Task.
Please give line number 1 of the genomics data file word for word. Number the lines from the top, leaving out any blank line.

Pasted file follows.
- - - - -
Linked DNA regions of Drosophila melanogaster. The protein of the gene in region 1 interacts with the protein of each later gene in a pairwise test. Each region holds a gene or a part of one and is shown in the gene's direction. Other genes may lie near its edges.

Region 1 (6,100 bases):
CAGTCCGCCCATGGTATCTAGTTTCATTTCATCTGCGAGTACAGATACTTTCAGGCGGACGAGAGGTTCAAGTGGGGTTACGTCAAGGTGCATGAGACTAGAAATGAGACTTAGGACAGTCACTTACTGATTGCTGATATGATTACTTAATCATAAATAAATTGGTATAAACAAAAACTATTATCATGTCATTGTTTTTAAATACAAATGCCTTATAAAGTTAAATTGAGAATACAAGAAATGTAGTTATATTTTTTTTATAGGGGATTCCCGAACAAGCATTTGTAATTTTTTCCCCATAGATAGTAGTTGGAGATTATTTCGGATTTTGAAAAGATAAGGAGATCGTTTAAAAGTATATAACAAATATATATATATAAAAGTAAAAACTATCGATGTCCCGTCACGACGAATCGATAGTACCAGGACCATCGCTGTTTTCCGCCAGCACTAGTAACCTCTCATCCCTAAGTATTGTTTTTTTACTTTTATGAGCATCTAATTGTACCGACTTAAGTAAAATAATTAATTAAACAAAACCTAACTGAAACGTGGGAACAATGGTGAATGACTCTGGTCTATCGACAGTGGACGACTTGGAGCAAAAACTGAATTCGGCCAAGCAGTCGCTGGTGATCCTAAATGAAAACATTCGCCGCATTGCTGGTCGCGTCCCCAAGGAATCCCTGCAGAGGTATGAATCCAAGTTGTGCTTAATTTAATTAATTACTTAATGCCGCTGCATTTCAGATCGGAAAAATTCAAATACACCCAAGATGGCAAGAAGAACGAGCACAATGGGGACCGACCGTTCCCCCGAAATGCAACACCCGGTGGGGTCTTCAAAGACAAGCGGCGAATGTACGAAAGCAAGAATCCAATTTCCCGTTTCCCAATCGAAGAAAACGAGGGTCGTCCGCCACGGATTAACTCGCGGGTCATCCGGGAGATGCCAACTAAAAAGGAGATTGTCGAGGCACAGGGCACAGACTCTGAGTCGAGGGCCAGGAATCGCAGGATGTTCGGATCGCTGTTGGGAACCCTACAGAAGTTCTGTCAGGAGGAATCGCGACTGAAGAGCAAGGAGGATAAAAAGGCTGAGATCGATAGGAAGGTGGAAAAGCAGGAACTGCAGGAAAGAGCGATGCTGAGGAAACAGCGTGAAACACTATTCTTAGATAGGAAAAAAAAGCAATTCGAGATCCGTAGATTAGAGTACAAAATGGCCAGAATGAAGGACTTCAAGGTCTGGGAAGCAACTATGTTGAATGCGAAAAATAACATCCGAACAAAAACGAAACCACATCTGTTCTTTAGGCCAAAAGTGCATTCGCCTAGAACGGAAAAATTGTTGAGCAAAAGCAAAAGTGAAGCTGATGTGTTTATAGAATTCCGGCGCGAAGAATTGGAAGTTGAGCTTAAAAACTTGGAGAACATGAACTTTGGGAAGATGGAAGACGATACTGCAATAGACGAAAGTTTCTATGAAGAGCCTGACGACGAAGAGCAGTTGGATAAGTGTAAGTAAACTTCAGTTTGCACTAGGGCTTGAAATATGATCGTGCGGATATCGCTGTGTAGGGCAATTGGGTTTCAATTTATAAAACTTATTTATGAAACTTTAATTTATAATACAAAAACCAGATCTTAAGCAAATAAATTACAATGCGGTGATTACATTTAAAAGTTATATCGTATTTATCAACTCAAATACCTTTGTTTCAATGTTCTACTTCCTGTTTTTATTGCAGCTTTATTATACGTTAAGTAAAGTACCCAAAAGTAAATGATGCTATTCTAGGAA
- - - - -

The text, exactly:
Linked DNA regions of Drosophila melanogaster. The protein of the gene in region 1 interacts with the protein of each later gene in a pairwise test. Each region holds a gene or a part of one and is shown in the gene's direction. Other genes may lie near its edges.